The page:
Plans for a north-east windfarm were rejected by councillors yesterday, on the grounds they would contribute to a “landscape of turbines”.
WPD Rothmaise was seeking full planning permission to erect two 326ft structures on farmland at the Hill of Rothmaise, near Rothienorman.
However, Aberdeenshire Council’s Garioch area committee refused the application after planning officers warned they would have a “significant and unacceptable” impact on the local landscape.
Another 20 turbine developments are already approved within six-and-a-quarter miles of the proposed scheme – 10 of them within three miles – while a further four are in the works.
Aberdeenshire Council planning spokesman Bruce Strachan underlined the findings of a local authority report yesterday, claiming the project would have a “detrimental” effect on the area.
He added that the windfarm would be a “predominant feature of the landscape” and would contribute to “a landscape of turbines”.
Three wind turbines are already in the pipeline on land next to the Hill of Rothmaise as part of the neighbouring Hill of Tillymorgan scheme.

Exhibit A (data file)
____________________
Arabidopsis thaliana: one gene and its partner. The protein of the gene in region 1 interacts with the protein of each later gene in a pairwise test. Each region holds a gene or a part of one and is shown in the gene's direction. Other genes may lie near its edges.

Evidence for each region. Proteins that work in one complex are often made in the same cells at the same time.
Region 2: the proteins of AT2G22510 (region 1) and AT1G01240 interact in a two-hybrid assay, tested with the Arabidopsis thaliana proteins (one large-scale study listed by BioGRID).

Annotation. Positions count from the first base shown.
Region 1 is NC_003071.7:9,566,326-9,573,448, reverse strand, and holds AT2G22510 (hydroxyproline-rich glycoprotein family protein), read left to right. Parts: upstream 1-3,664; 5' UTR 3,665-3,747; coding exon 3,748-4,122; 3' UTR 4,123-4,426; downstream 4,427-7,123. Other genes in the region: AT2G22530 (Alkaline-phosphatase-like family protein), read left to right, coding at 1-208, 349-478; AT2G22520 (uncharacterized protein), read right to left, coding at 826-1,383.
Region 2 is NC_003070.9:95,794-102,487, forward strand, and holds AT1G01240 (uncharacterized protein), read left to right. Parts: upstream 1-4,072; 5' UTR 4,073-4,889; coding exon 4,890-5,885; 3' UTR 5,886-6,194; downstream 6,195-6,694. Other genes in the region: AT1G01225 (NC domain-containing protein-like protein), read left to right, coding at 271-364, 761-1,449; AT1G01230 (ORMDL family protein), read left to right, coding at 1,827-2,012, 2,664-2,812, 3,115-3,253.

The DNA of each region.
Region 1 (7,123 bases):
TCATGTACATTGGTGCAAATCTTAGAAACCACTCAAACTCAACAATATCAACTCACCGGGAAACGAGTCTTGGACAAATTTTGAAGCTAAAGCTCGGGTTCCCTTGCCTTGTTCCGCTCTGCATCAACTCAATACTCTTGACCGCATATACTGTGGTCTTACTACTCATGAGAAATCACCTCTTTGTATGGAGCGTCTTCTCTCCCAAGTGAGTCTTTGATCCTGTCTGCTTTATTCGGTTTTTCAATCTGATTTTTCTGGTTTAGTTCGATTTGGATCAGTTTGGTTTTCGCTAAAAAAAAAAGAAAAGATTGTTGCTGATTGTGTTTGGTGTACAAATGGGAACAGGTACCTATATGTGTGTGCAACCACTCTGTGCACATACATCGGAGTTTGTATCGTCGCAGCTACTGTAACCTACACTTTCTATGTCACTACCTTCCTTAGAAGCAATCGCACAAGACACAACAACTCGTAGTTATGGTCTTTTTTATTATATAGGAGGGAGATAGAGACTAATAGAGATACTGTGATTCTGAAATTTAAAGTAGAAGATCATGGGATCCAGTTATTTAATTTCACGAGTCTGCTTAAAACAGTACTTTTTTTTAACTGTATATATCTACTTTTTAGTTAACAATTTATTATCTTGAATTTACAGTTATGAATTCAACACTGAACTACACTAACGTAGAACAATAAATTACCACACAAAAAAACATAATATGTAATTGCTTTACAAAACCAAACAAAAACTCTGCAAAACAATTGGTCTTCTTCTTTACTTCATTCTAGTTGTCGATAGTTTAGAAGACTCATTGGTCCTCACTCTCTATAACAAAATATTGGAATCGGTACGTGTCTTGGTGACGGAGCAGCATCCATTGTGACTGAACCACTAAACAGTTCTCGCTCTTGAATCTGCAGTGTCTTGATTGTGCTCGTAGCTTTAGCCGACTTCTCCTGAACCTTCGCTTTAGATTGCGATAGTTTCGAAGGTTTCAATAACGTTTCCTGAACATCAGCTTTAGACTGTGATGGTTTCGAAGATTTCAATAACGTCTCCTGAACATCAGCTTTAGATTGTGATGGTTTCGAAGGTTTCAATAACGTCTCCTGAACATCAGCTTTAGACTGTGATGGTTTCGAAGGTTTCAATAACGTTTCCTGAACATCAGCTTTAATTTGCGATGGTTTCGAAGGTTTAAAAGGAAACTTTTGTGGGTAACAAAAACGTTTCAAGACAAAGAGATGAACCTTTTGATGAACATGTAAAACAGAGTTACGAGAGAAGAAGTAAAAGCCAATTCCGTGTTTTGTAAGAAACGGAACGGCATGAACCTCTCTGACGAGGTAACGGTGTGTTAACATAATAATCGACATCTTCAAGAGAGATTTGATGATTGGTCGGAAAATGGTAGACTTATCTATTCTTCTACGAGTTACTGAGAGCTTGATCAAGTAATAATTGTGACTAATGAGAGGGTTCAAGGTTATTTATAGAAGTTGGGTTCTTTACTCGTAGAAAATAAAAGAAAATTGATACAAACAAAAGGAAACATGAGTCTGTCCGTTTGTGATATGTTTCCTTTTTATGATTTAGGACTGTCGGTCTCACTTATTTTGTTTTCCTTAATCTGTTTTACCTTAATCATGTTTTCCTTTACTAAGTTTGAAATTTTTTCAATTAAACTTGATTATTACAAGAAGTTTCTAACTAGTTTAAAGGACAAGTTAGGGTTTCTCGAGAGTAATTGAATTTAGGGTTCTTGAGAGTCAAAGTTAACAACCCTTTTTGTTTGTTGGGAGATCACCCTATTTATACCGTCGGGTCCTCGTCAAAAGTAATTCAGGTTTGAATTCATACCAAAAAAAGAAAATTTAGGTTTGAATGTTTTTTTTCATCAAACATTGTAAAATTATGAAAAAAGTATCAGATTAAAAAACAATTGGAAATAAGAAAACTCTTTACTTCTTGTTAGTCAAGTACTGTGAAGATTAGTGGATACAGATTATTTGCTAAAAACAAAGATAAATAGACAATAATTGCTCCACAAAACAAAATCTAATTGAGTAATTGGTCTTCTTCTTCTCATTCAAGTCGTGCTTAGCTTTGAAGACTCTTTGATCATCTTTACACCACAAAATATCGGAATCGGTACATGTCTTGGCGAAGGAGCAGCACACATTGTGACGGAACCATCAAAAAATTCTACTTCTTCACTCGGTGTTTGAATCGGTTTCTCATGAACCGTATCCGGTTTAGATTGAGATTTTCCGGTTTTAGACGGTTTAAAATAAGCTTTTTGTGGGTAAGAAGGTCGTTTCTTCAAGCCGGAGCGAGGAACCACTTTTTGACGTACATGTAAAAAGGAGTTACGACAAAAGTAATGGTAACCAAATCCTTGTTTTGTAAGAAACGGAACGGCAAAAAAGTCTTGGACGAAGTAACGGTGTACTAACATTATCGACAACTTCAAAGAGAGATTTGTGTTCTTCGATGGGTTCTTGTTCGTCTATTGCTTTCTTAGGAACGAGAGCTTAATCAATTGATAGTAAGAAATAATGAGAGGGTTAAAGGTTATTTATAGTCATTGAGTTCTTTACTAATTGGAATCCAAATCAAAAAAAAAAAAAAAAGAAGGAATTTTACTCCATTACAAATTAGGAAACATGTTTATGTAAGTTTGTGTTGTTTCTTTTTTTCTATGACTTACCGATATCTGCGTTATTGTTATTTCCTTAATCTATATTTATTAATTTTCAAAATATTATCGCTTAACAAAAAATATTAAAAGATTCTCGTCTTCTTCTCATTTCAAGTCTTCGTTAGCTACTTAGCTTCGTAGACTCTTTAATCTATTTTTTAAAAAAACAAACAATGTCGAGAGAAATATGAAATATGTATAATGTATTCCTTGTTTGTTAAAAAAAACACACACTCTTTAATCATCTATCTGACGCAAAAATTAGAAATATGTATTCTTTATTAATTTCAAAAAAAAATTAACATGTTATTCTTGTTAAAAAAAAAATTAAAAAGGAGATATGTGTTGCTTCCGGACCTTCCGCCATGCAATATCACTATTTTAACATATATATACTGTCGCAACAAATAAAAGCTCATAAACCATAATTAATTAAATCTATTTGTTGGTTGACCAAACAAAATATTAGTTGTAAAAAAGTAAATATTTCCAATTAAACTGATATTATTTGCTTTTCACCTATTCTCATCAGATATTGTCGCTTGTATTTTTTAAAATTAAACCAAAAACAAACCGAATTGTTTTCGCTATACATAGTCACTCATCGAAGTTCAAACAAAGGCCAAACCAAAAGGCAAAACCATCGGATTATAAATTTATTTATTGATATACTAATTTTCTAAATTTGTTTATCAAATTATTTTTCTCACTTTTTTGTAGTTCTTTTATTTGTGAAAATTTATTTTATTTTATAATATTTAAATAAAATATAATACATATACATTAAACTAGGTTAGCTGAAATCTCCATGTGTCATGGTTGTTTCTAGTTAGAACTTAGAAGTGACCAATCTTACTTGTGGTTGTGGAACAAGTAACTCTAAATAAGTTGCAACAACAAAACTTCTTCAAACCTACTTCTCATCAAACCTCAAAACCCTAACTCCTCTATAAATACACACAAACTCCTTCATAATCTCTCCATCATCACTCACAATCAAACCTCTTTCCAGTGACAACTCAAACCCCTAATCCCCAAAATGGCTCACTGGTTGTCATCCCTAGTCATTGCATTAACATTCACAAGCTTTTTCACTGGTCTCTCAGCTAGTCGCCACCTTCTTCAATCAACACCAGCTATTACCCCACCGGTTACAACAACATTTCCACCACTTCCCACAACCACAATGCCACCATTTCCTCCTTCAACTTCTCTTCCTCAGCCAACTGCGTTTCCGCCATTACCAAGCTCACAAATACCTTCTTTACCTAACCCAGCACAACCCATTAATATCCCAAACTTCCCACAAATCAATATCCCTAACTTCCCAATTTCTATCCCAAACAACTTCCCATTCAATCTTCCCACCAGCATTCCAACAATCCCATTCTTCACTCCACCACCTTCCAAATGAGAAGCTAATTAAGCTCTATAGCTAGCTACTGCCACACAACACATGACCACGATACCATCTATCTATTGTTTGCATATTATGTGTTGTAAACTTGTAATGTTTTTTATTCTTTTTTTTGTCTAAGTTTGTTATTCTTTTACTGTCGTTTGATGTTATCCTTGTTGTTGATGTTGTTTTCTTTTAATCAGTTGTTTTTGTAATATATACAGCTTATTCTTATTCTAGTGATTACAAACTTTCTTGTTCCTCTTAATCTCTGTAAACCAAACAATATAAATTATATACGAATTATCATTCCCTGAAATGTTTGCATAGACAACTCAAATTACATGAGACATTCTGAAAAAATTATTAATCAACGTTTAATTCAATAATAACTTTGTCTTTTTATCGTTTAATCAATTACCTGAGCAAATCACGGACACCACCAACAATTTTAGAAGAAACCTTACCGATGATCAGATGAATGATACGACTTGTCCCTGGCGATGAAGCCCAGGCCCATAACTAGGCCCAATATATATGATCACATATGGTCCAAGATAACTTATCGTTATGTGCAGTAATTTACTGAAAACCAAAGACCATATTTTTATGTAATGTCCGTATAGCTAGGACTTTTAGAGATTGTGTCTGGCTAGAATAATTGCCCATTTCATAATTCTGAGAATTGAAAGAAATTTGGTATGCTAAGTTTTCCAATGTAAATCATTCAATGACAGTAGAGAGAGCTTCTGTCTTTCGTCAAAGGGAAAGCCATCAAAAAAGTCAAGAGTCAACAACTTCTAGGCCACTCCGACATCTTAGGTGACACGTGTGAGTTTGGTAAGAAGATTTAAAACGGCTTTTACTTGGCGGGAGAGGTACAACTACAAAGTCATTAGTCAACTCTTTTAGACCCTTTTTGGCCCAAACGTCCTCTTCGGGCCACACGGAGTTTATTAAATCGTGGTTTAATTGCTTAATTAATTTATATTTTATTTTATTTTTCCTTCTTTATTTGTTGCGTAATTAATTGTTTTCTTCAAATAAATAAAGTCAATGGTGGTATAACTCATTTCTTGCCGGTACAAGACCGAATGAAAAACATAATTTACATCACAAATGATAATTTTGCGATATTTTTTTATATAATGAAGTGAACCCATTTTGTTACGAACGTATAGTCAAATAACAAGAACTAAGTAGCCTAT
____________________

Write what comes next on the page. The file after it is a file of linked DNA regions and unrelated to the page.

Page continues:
Objector Linette Cormack – who lives at one of the closest properties to the proposed development – said she and her neighbours feared for local wildlife, noise pollution and construction traffic if the plans were approved.
She added: “There is a track over the Rothiemaise Hill, I walked it the other day and saw the area where the turbines are planned.
“In front of me I can clearly see nearly all of the 20 turbines. In a few months I will be able to view more than 40 turbines. Rothmaise has no capacity for any more such large turbines.”
WPD Rothmaise spokesman John Campbell-Copp said: “The proposals received no objection from any consultees but we do acknowledge the recommendations by planning officers and the community councils and local residents.”
However, he insisted the landscape around the turbines “has the ability to absorb the windfarms”, adding: “The inclusion of Rothmaise wouldn’t tip the balance.”
Asked if the firm would be seeking to appeal to the Scottish Government to overturn the decision, he said he did not want to comment.
West Garioch councillor, Sheila Lonchay, said she believed the committee had made the right decision.
“I saw nothing that made me disagree with the consultations with the planners,” she said.
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